Historian brings passion for films to church
Behind the scenes of videos about the history of The United Methodist Church in Oklahoma lie the skills of a passionate Oklahoma City film historian.
Elizabeth B. Anthony, a member of OKC-Crown Heights UMC, co-wrote, co-directed, and produced “Who Is My Neighbor? Native American Methodism in Oklahoma,” a 25-minute documentary examining the turbulent 300-year relationship between Native Americans and Methodism.
She also wrote, directed, and produced “Gone With the Oklahoma Wind: Methodist Division and Reunification, 1844-1939,” an 8-minute documentary about the pre-Civil War division of U.S. Methodism and the role Oklahoma Methodists played in bringing about reunification.
Anthony traces her interest in the Church to her family’s long relationship to it — paternal ancestors were Methodist circuit riders. They preached in the Love County area of what then was Indian Territory.
She displayed her interest in film as early as high school. As a student at Casady School in Oklahoma City, she did an independent project on “The Use of Movies During World War II as Propaganda Toward the War Effort.”
Then she wrote a thesis in French titled “The Cinema and the State: A Very French History,” at Princeton University, and a master’s thesis titled “‘Us’ and ‘Them’: Defining the United Nations in American Feature Film, 1939-1945,” at the London School of Economics and Political Science.
Her interest in classic films led to the formation in 1997 of the website http://reelclassics.com. She currently makes her living as a film historian, researching, writing, and lecturing about classic movies.
She began serving on the Oklahoma Conference’s Commission on Archives and History in 2012. Her father, state Corporation Commissioner Bob Anthony, is a former member.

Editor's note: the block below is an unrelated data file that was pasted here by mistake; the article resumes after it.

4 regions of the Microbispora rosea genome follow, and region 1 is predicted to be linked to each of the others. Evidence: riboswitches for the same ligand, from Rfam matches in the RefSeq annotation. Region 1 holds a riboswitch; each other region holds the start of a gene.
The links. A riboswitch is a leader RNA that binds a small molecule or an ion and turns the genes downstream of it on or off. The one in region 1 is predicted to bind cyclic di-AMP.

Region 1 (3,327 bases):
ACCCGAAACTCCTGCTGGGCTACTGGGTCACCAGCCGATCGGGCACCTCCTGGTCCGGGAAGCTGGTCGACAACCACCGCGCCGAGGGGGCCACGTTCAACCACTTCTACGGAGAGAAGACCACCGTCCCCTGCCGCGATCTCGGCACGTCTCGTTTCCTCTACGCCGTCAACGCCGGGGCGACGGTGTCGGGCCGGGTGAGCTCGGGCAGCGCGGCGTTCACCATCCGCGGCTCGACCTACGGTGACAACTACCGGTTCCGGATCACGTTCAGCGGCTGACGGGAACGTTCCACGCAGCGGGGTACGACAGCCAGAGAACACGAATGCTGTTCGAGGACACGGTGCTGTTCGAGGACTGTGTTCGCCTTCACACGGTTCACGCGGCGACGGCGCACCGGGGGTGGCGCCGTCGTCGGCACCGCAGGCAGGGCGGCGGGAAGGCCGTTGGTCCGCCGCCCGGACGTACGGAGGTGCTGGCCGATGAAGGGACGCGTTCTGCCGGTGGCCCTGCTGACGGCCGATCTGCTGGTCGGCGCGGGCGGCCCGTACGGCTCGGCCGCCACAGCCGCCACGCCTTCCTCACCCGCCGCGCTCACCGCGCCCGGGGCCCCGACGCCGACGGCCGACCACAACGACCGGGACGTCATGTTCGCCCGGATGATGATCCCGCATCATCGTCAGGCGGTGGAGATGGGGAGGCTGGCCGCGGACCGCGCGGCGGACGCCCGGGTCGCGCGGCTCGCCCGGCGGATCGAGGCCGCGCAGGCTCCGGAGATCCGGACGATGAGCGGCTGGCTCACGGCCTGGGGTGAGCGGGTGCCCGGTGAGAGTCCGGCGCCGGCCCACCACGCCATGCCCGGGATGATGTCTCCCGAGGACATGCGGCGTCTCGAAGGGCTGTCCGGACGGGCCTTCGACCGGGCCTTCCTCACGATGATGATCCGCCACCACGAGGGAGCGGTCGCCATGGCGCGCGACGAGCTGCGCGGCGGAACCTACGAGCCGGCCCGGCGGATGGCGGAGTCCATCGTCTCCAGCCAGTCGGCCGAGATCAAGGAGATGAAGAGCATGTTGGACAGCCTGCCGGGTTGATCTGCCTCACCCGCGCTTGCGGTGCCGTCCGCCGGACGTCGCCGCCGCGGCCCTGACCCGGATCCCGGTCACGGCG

Elizabeth Anthony said the “Who Is My Neighbor?” documentary was the result of a two-year Archives and History project that began with a question: How can we interact better with Native American churches?
The film was shown during the 2016 Annual Conference, and copies were distributed to local churches by the Archives and History commission.
Now that group is working on a companion study guide. The guide, in the 50- to 60-page range, will be an online resource, Anthony said. “People can print as many copies as they want.” It is expected to be complete in spring 2018.
“Who Is My Neighbor” is “very accessible,” she said. “You can watch it in a Sunday School class very easily.”
Oral history interviews helped the film tell about Native Americans during events including the Trail of Tears, she said.
Some people resent dredging up those details, Anthony said. They ask, “How are these wounds supposed to heal when you keep picking at them?”
The hope is the film will prompt small-group conversation about “how we can interact better with Native American churches,” she said.
Also key in making the film was commission member Jerry Gill of Stillwater, who was recently honored with a Distinguished Service Award by the General Commission on Archives and History.
The Conference’s DVD Library has copies of “Who Is My Neighbor?” available to churches free of charge. “Gone With the Oklahoma Wind” can be viewed at http://libguides.okcu.edu/Archives_home/UMCarchives